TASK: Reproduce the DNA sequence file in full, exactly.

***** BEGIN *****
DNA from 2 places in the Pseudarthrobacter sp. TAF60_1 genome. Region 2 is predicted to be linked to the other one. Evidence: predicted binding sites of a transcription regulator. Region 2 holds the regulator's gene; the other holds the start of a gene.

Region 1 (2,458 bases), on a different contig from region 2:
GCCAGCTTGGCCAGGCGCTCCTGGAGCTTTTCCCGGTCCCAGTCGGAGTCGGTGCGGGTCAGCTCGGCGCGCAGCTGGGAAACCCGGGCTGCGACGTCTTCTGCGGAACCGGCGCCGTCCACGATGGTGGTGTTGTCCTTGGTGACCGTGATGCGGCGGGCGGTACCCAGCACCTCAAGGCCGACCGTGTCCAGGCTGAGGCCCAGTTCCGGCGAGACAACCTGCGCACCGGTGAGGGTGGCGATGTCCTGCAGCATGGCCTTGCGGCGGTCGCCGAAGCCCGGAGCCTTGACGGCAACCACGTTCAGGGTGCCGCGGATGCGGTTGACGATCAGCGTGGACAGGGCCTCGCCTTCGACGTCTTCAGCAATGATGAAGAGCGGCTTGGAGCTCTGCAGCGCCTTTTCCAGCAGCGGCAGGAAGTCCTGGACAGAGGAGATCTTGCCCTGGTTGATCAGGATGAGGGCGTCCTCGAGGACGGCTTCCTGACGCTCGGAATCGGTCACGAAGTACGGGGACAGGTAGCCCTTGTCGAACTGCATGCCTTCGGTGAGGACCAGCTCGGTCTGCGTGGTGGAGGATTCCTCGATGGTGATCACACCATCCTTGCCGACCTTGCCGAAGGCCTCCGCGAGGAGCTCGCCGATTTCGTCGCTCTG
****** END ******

DNA from 2 places in the Pseudarthrobacter sp. TAF60_1 genome. Region 2 is predicted to be linked to the other one. Evidence: predicted binding sites of a transcription regulator. Region 2 holds the regulator's gene; the other holds the start of a gene.

Region 1 (2,458 bases), on a different contig from region 2:
GCCAGCTTGGCCAGGCGCTCCTGGAGCTTTTCCCGGTCCCAGTCGGAGTCGGTGCGGGTCAGCTCGGCGCGCAGCTGGGAAACCCGGGCTGCGACGTCTTCTGCGGAACCGGCGCCGTCCACGATGGTGGTGTTGTCCTTGGTGACCGTGATGCGGCGGGCGGTACCCAGCACCTCAAGGCCGACCGTGTCCAGGCTGAGGCCCAGTTCCGGCGAGACAACCTGCGCACCGGTGAGGGTGGCGATGTCCTGCAGCATGGCCTTGCGGCGGTCGCCGAAGCCCGGAGCCTTGACGGCAACCACGTTCAGGGTGCCGCGGATGCGGTTGACGATCAGCGTGGACAGGGCCTCGCCTTCGACGTCTTCAGCAATGATGAAGAGCGGCTTGGAGCTCTGCAGCGCCTTTTCCAGCAGCGGCAGGAAGTCCTGGACAGAGGAGATCTTGCCCTGGTTGATCAGGATGAGGGCGTCCTCGAGGACGGCTTCCTGACGCTCGGAATCGGTCACGAAGTACGGGGACAGGTAGCCCTTGTCGAACTGCATGCCTTCGGTGAGGACCAGCTCGGTCTGCGTGGTGGAGGATTCCTCGATGGTGATCACACCATCCTTGCCGACCTTGCCGAAGGCCTCCGCGAGGAGCTCGCCGATTTCGTCGCTCTG